Saturday, June 04, 2005

Jumpstarting your JPDK portlets with DBPreferenceStore

JPDK Portlets are easy and fun to create. All you need is a neat idea, and a feasible solution to portletize it. Not all is fun though. There are a few caveats, which may not be visible right at the beginning. To know what exactly I am talking about, consider the following case study.


Rogue is a very innovative developer. One fine day, he gets a brilliant idea to portletize a very popular application. He publishes his portlet, and gets a very wide appreciation. The portlet is deployed on a major production site, which has thousands of employees using and customizing it, to suit their needs. The customer comes to Rogue with a very desired enhancement, and Rogue implements it and provides the new version to the customer.

But, Rogue had designed the portlet to use FilePreferenceStore for storing the user preferences. The customer, unaware about this detail, goes ahead and re-deploys the provider on his production system, and boom..... all the user customizations have been erased!!

Now, the customer, rather frantic, pulls the archived version, searches the web and identifies that he needs to copy the customizations folder back to the new deployment. Things finally work, and the customer realizes his folly, and learns his lesson the hard way.


Though the above case study is fictitious, it is a very common scenario that happens with people who are not well versed with the JPDK framework. The above scenario could be avoided if only the developer (Rogue here) had implemented the portlet solution to utilize database based preference store.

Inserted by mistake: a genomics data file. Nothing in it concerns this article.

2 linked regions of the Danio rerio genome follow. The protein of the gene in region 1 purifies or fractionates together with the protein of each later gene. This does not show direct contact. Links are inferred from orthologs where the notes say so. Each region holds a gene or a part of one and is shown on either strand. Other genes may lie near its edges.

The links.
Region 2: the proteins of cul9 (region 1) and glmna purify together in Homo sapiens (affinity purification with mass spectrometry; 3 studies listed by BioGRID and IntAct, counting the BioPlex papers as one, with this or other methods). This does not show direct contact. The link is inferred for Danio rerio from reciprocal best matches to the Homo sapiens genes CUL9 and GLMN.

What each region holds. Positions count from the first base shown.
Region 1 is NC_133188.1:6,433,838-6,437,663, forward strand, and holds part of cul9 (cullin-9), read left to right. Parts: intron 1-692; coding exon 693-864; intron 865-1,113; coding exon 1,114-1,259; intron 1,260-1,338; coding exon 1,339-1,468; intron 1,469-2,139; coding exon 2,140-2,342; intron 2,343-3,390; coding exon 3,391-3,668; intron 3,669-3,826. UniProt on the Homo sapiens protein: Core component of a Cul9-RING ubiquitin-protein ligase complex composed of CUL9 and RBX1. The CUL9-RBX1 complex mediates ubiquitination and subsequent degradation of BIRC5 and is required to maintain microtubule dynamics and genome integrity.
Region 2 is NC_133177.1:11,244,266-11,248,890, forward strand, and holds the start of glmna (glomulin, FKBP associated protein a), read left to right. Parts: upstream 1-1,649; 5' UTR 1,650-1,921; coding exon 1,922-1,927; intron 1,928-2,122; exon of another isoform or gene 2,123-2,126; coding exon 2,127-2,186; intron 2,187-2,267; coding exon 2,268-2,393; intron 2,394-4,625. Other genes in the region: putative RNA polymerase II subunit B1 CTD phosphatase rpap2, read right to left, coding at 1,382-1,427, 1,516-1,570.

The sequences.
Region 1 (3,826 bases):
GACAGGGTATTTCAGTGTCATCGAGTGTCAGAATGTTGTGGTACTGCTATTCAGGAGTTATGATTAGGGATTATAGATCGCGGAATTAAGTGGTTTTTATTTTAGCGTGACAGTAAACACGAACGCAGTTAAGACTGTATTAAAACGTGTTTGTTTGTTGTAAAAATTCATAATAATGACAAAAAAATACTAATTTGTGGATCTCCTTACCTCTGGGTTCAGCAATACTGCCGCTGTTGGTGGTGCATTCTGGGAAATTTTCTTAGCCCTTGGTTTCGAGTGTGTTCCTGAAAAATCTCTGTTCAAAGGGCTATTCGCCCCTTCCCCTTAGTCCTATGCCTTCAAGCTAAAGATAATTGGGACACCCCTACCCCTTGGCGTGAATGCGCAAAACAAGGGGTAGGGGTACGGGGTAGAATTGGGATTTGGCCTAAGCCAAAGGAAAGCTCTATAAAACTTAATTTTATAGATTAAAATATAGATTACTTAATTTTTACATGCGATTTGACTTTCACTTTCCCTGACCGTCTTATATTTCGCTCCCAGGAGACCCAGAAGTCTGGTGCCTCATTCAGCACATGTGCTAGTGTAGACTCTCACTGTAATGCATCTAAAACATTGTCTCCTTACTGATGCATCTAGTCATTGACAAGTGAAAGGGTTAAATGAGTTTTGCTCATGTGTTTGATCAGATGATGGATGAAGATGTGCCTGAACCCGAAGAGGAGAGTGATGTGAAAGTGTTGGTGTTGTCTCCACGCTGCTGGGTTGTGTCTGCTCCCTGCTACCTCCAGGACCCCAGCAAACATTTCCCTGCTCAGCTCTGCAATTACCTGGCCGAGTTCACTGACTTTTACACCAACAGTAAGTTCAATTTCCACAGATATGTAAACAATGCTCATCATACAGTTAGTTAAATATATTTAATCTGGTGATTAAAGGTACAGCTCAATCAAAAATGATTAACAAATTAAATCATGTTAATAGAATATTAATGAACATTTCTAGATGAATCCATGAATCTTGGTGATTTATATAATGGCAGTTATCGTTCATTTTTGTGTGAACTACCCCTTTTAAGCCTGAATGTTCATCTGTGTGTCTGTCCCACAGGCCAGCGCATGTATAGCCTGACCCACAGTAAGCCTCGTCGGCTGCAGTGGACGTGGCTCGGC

I definitely agree that it is easier to use the file system based preference store, as there are no additional configurations to perform when deploying the provider, but a little additional effort can go a long way. Using DBPreferenceStore for storing user preferences translates to the following:

  • User preferences are independent of the provider deployment
  • Easy upgrade / migration path – new portlet version, new container, different m/c, etc.
  • Technically, you could support high-availability for these portlets, by deploying them on multiple containers, and sharing the sessions across the containers.

, And other benefits that I have missed out here.

Setting up a DBPreferenceStore is as simple as deploying an .ear file. All you need to do is:

  • Install the JPDK preference store schema on a database.
  • Create a datasource within the application server container which points to the above created schema.
  • Make a reference to this datasource in your portlet’s provider.xml file.
Sample Example:
1. Provider.xml file configured to use FilePreferenceStore

<preferenceStore class="oracle.portal.provider.v2.preference.FilePreferenceStore">
  <name>EasyAccessPrefStore</name>
  <useHashing>true</useHashing>
</preferenceStore>


2. Provider.xml file configured to use DBPreferenceStore

<preferenceStore class="oracle.portal.provider.v2.preference.DBPreferenceStore">
  <name>EasyAccessPrefStore</name>
  <connection>jdbc/dbprefstore2</connection>
</preferenceStore>


I am among the few people who are skeptical about working on the database, and prefer to work as much as possible via the web-based interfaces. Hence, I came up with a utility web-application (DbPrefStoreUtil), which installs the database schema required for DBPreferenceStore, on a remote database. This application is available on Knowledge Exchange under my personal folder (Search for contributor: harsha.ramesh). I have also included a detailed document on how one can setup a datasource via the OracleAS Enterprise Manager or the OC4J Admin Console on the standalone OC4J.

So the next time you decide to implement a portlet solution, try and see if you could provide a solution based on DBPreferenceStore.

Screenshots:

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